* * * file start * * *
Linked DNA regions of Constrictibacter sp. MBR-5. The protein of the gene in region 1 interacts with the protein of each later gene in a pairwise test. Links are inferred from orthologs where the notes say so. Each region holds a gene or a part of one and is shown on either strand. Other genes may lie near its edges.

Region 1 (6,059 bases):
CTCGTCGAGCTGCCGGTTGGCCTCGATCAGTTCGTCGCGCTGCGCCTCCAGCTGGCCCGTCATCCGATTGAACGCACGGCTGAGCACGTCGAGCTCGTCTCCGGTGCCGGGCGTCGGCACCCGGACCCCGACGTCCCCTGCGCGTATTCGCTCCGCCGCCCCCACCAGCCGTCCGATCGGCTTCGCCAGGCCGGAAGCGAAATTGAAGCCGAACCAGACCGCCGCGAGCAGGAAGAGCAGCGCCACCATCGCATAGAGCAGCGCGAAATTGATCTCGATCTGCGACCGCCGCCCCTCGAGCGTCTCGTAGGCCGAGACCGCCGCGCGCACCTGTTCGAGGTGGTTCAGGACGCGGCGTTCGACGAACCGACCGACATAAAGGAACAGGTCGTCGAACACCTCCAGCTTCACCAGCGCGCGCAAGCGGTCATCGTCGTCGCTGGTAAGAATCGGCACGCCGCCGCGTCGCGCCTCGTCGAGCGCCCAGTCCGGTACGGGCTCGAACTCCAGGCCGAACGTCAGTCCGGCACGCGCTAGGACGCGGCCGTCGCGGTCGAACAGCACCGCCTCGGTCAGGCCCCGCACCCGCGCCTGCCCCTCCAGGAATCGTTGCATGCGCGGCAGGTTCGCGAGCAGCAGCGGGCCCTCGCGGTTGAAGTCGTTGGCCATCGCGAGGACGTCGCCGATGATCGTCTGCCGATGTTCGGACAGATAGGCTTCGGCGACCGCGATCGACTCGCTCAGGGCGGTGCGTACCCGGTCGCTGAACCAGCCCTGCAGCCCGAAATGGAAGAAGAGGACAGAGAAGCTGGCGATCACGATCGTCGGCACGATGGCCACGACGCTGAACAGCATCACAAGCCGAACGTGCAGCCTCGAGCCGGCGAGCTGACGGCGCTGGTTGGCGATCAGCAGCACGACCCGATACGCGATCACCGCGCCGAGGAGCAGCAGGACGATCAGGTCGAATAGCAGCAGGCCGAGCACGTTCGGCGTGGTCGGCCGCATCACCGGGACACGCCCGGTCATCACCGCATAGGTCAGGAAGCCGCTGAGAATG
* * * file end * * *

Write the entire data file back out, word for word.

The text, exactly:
Linked DNA regions of Constrictibacter sp. MBR-5. The protein of the gene in region 1 interacts with the protein of each later gene in a pairwise test. Links are inferred from orthologs where the notes say so. Each region holds a gene or a part of one and is shown on either strand. Other genes may lie near its edges.

Region 1 (6,059 bases):
CTCGTCGAGCTGCCGGTTGGCCTCGATCAGTTCGTCGCGCTGCGCCTCCAGCTGGCCCGTCATCCGATTGAACGCACGGCTGAGCACGTCGAGCTCGTCTCCGGTGCCGGGCGTCGGCACCCGGACCCCGACGTCCCCTGCGCGTATTCGCTCCGCCGCCCCCACCAGCCGTCCGATCGGCTTCGCCAGGCCGGAAGCGAAATTGAAGCCGAACCAGACCGCCGCGAGCAGGAAGAGCAGCGCCACCATCGCATAGAGCAGCGCGAAATTGATCTCGATCTGCGACCGCCGCCCCTCGAGCGTCTCGTAGGCCGAGACCGCCGCGCGCACCTGTTCGAGGTGGTTCAGGACGCGGCGTTCGACGAACCGACCGACATAAAGGAACAGGTCGTCGAACACCTCCAGCTTCACCAGCGCGCGCAAGCGGTCATCGTCGTCGCTGGTAAGAATCGGCACGCCGCCGCGTCGCGCCTCGTCGAGCGCCCAGTCCGGTACGGGCTCGAACTCCAGGCCGAACGTCAGTCCGGCACGCGCTAGGACGCGGCCGTCGCGGTCGAACAGCACCGCCTCGGTCAGGCCCCGCACCCGCGCCTGCCCCTCCAGGAATCGTTGCATGCGCGGCAGGTTCGCGAGCAGCAGCGGGCCCTCGCGGTTGAAGTCGTTGGCCATCGCGAGGACGTCGCCGATGATCGTCTGCCGATGTTCGGACAGATAGGCTTCGGCGACCGCGATCGACTCGCTCAGGGCGGTGCGTACCCGGTCGCTGAACCAGCCCTGCAGCCCGAAATGGAAGAAGAGGACAGAGAAGCTGGCGATCACGATCGTCGGCACGATGGCCACGACGCTGAACAGCATCACAAGCCGAACGTGCAGCCTCGAGCCGGCGAGCTGACGGCGCTGGTTGGCGATCAGCAGCACGACCCGATACGCGATCACCGCGCCGAGGAGCAGCAGGACGATCAGGTCGAATAGCAGCAGGCCGAGCACGTTCGGCGTGGTCGGCCGCATCACCGGGACACGCCCGGTCATCACCGCATAGGTCAGGAAGCCGCTGAGAATG